Theres another clue to this sinking of the land too, those fossil trees in the rocks round the point, drowned by the invading waters of an ancient ocean. Then the tiny sea-shells, the dainty Meleagrinella, preserved in the rocks just where the fishing is so good, and the larger and beautifui ammonites - very lovely these must have been, like the pearly nautilus of today.

These tell that some of the sandstones at Te Maika are formed from the sands of shallow seas.

An even stranger fact emerges from study of the rocks at Te Maika. Pretty coloured stones in a conglomerate band give a most important clue to the existence in Jurassic times of a great granite land to the west of New Zealand.

This land, called Tasmantis by geologists, must have stood right there in what is now the Tasman Sea for these pebbles to have been washed from off its slopes.

It s like a detective story, isn't it? But this detective story is real. It actually happenned in times past, times so tremendous that the mind of man can't comprehend them. A hundred years is a long lifetime. A thousand years is possible to encompass in terms of mans experience.

A million years? This story happened many millions of years ago. And it has left its record in the rocks of Te Maika peninsula and around the shores of Kawhia Harbour ....It would take only one man with a small bulldozer to destroy the fragile record of hundreds of millions of years at Te Maika.

Te Maika has many kinds of magic. For me the magic of Te Maika is not the magic of modern or of ancient man, not the magic of godwit or myth. It is the geologic record, the fragile record in the rocks that is left in our hands to protect or to destroy.

At about the same time an archaeological report was done on Te Maika by Gabrielle Johnstone and John Coster.

During a twelve-day visit to Te Maika notes were made on the topography and vegetation and natural resources, as well as an in-depth survey of archaeological sites, of which there were 73.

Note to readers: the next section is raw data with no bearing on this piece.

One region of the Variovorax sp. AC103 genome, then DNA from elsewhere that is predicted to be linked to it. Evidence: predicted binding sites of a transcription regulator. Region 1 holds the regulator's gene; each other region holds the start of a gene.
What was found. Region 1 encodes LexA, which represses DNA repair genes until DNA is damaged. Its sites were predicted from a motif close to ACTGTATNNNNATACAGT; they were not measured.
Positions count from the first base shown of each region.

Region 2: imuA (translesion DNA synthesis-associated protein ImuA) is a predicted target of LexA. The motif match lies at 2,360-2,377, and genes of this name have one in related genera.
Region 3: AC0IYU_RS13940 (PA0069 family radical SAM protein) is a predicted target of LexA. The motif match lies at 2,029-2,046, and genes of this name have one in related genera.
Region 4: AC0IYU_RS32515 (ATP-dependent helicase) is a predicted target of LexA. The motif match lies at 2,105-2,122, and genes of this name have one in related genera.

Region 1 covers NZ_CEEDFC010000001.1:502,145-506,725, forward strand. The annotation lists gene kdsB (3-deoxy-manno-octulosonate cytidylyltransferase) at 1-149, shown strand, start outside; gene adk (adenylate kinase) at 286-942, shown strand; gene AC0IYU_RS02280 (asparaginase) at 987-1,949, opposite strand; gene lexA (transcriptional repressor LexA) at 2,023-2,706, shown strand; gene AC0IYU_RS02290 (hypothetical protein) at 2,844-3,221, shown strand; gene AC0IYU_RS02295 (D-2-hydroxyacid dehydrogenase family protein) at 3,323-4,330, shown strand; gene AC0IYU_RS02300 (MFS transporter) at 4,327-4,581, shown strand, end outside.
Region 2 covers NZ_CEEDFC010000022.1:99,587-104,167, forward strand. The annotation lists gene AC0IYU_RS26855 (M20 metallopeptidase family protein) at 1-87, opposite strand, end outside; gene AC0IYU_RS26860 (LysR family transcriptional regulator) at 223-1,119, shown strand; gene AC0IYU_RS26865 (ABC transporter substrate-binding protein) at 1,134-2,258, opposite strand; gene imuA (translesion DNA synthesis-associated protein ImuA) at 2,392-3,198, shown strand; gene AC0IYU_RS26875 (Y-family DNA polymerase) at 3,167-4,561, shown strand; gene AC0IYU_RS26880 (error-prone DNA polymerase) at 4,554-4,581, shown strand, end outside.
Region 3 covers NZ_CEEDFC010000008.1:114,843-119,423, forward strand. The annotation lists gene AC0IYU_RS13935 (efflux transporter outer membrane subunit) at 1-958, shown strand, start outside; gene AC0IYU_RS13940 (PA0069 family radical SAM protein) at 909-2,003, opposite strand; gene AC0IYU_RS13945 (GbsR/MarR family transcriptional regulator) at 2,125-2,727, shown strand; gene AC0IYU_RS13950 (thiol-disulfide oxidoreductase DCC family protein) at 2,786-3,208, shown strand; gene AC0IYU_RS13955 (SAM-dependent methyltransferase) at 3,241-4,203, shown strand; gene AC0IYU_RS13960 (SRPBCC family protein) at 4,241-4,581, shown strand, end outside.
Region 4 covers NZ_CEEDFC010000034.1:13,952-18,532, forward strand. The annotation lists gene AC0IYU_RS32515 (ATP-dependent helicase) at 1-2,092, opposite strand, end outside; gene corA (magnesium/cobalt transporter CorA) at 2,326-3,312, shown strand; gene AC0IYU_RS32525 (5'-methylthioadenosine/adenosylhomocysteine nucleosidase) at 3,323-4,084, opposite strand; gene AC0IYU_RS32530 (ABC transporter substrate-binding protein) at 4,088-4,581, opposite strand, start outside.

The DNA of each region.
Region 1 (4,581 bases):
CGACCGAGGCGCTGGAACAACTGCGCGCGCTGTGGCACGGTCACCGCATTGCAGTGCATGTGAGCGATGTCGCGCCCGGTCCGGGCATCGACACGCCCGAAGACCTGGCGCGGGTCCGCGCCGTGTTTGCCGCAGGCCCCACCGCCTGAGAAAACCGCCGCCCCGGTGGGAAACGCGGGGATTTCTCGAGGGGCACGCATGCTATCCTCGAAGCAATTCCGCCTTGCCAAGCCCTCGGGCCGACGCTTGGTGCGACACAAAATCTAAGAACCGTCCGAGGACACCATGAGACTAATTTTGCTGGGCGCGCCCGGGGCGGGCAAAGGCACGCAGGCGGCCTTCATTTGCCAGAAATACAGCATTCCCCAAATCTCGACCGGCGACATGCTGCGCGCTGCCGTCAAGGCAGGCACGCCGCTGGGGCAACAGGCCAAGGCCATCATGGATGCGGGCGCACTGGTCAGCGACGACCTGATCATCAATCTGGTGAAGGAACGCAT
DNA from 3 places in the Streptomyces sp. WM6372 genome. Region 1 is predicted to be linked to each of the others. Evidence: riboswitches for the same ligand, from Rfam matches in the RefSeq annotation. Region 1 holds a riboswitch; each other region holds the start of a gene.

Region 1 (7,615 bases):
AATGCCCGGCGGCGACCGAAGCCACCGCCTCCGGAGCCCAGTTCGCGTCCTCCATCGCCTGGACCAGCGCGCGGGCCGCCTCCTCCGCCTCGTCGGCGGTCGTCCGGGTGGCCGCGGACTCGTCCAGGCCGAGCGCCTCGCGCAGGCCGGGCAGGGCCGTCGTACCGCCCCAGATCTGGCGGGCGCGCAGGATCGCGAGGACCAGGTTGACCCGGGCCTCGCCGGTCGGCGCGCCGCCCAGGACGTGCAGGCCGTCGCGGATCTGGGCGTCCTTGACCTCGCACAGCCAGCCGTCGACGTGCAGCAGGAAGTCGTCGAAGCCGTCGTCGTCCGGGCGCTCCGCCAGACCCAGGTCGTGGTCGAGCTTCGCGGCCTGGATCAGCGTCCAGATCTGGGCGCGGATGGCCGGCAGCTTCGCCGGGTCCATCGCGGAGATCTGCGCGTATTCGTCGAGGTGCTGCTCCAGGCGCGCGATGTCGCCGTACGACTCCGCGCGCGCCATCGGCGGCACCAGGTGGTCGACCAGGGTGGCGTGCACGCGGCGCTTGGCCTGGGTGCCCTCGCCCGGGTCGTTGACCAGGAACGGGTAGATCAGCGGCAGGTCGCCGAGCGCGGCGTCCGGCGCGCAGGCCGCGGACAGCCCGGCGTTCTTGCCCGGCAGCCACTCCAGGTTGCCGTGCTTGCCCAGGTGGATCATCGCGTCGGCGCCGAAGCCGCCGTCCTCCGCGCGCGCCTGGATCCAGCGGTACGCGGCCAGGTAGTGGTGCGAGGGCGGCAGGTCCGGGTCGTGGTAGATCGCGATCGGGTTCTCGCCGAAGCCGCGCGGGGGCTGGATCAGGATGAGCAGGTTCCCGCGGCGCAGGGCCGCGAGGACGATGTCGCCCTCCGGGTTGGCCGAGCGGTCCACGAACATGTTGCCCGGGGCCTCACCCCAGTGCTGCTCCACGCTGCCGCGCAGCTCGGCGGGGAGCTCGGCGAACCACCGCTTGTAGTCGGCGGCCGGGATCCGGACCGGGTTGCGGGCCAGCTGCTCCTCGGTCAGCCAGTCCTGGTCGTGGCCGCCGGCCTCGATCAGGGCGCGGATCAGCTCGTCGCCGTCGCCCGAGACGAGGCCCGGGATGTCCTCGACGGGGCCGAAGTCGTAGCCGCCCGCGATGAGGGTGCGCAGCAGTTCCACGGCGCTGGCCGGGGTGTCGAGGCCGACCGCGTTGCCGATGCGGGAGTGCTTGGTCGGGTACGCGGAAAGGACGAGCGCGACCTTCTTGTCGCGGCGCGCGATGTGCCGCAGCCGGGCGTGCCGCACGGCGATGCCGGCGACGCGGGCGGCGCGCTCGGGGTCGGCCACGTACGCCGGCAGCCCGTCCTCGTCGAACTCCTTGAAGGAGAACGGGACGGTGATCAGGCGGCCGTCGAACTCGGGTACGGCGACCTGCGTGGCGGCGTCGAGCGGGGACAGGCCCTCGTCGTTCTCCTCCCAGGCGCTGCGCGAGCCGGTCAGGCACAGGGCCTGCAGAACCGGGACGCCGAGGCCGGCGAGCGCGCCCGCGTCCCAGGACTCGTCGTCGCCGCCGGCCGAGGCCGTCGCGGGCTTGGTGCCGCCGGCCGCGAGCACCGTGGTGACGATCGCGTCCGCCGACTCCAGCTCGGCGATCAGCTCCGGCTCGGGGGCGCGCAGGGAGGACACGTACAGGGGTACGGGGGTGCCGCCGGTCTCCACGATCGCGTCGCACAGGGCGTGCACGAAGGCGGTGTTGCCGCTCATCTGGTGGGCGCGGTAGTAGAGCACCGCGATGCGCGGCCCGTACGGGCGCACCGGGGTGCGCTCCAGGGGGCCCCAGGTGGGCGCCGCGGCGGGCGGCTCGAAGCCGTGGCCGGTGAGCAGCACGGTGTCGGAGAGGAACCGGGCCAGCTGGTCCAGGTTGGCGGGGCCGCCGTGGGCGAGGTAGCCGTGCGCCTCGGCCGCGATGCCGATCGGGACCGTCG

The report includes detailed analyses of the contents of middens, including the types of shells found there. It concludes with suggestions as to how the sites could be preserved and ends with a warning:

Any further development, building, or disturbance of the land at Te Maika is almost certain to destroy historical evidence.

However, development which is carefully controlled and planned in consultation with some established archaeological body such as the Waikato Art Museum Archaeological Society could take place in such a way as to preserve most of the archaeological features of Te Maika, and at the same time allow people access to the area for recreation.

And finally, a further report, also produced in 1974, gives "Some thoughts on the ortinology of Kawhia Harbour." It was written by Dr. John Seddon and outlined the many types of birds to be found in the environs of the harbour as well as the birds which make the harbour their home.

Kawhia is at the cross-roads of three separate migrations.

(1) We see thousands of arctic waders, mainly godwits (kuaka), arriving in September for our summer. In March they return to the tundra.

(2) South Island flocks, particularly pied oyster-catchers (torea tai) in their thousands, spend winters here. Few people realize that south Kawhia is the main winter home for the rare black stilt (torea kaki) which nests near Mount Cook.

(3) Quite suddenly, in February, we find dozens of banded dotterels (pohowera) flocking here before they fly to Australia for winter. Theirs is one of the most unusual migrations known.

The report goes on to note that the harbour affords excellent feeding grounds for all types of birds but that the ecosystem is very delicately balanced. Any number of interventions could mean that the birds would leave and not return.

Around this time also, fossils were being discovered around the harbour. An undated Press Association report informed readers that:The first fossil penguin bone ever discovered in the North Island has just been recieved by the New Zealand Geological Survey of the Department of Scientific and Industrial Research.

The bone, in two pieces, is part of an upper leg bone, or femur. It was found by a professional fisherman, Mr Roy Beamish, who chipped it out of a sandstone strata at Motutara Point, Kawhia Harbour.